George Russell’s promotion to Mercedes’ Formula 1 team for the 2022 season has long seemed an inevitability, and with good reason.Lewis Hamilton next season was confirmed as his reward earlier today.
“He has been a winner in every racing category and the past three seasons with Williams have given us a taste of what the future could hold for him in F1,” said Mercedes team principal Toto Wolff after Russell’s move to the team was finally made official.
Wolff famously promoted Russell to their junior driver programme in 2017 having been impressed by the 18-year-old’s professional approach which even extended to producing a presentation in Microsoft Powerpoint. There must have been quite a few slides in it, as Russell had already done a lot of winning.
Much of that had been in karts. Russell’s wins in Cadets and Rotax Mini Maxes followed by the CIK-FIA European KF3 championship trophy demonstrated his excellent pedigree. His first year in racing cars yielded the 2014 BRDC Formula 4 title as a rookie and the club’s prestigious young driver award.
That was followed by two tough seasons up against the might of the enormously well-funded Prema operation in the European Formula 3 championship (before the F3 name was transferred to the series then known as GP3).
That piled pressure on Russell upon his arrival in GP3 with the top ART squad the following year, his first season as a Mercedes-backed driver. Nothing less than the title would do for the 18-year-old.
He delivered in style. Sharing a team with three team mates including second-year drivers Jack Aitken and Nirei Fukuzumi, Russell claimed four wins and clinched the title with a round to spare. Significantly, all those wins came in feature races, most from pole, underlining the raw one-lap speed which has since become his F1 trademark.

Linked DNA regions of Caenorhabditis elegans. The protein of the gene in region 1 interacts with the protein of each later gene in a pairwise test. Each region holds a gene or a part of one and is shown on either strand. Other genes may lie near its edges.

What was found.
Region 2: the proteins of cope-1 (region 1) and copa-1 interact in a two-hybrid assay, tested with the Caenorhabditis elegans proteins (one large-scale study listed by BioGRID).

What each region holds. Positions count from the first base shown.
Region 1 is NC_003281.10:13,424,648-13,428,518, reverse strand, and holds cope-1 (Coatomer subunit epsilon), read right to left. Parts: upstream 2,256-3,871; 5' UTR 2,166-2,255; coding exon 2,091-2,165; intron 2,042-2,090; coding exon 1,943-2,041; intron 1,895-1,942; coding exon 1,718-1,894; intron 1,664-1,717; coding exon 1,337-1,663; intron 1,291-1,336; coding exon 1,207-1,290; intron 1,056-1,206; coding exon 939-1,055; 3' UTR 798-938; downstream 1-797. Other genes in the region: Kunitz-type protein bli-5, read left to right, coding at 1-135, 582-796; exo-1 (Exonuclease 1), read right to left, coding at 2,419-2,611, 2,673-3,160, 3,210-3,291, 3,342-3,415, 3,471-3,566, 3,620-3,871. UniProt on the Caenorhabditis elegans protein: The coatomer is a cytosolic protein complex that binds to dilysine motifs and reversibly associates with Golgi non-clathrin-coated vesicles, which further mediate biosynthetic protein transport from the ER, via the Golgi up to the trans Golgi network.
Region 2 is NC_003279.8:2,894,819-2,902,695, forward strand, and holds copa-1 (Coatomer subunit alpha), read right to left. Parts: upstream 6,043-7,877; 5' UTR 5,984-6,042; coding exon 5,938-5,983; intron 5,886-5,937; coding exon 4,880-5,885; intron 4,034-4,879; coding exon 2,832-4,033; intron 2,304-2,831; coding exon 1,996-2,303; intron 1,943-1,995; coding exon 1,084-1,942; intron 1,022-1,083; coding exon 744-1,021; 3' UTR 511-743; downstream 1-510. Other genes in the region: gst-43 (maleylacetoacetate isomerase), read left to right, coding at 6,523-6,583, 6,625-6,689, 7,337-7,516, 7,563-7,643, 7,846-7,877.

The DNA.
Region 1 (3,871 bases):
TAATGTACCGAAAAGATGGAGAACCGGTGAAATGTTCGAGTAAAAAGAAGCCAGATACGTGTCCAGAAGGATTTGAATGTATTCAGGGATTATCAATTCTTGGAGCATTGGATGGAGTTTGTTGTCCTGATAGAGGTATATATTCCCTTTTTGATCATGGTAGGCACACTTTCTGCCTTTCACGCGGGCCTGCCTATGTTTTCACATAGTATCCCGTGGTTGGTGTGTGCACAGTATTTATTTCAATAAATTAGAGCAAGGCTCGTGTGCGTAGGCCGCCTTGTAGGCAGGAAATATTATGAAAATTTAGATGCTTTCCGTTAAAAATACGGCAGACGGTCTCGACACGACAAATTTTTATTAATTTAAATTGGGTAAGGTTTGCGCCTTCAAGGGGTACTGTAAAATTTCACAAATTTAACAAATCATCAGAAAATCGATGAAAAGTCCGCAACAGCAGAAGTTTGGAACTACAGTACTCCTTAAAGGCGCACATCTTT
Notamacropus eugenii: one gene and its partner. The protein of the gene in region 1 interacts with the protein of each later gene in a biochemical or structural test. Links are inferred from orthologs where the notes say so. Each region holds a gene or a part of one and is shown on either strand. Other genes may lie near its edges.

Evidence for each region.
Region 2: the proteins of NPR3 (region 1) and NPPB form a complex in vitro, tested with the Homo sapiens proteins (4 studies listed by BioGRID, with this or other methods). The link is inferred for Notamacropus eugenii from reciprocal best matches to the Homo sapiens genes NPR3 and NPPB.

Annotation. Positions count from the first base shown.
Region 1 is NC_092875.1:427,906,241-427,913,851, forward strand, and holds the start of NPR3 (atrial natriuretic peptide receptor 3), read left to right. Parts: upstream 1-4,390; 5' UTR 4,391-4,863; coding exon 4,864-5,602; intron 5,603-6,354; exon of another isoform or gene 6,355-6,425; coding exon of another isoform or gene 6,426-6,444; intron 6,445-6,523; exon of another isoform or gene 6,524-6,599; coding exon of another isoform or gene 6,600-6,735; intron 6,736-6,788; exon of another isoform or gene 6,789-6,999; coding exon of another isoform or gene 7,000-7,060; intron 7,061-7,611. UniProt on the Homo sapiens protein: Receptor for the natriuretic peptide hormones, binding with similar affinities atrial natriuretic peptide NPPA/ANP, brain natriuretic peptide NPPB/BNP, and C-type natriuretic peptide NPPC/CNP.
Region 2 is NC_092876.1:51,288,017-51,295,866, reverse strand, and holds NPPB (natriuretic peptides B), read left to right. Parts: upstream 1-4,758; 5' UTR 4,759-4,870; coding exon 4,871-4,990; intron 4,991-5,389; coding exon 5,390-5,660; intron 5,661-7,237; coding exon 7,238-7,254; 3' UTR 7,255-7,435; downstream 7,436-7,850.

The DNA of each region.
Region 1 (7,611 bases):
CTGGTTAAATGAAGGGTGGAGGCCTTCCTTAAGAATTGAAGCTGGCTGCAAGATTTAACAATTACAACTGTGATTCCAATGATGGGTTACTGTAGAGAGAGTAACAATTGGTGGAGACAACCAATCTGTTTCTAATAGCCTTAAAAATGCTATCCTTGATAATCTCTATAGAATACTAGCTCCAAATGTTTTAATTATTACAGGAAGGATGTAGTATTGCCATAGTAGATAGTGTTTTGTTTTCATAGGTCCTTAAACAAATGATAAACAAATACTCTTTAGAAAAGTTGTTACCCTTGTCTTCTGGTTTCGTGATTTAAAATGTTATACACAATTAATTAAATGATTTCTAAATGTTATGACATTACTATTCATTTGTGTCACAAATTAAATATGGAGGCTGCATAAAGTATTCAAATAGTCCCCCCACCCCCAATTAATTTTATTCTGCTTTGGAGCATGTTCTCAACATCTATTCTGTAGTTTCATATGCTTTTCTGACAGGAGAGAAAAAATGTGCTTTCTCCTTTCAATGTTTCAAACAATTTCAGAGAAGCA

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That was also evident when he rose to Formula 2 the following year and again delivered the title the first time of asking, mimicking Charles Leclerc’s achievement over the previous two seasons. Russell’s ART F2 predecessor Alexander Albon led the way at first, but as the season progressed the Mercedes junior became the one to watch in qualifying.
In Formula 1, qualifying a sub-par Williams high up the grid has usually been the prelude to a ‘regression to the mean’ slide out of the points positions on race day. In F2 Russell had more scope to demonstrate his racecraft, as reflected by his tallies of five pole positions and seven victories – the latter equalling the single-season F2/GP2 record, also held by Leclerc and Stoffel Vandoorne.
Days when Russell’s luck turned against him offered other opportunities to show his potential. He started 12th in the sprint race at Baku after an unfortunately-timed Safety Car period the day before, but left many rivals behind with a superb start and passed the few cars which remained ahead for his first win. From the back of the grid at the Hungaroring he climbed 12 places to salvage a useful point.
On the face of it, his arrival at Williams initially offered him the opportunity to do little more than demonstrate his ability to annihilate team mates in qualifying, whether Robert Kubica (19-0) or Nicholas Latifi (28-0 and counting).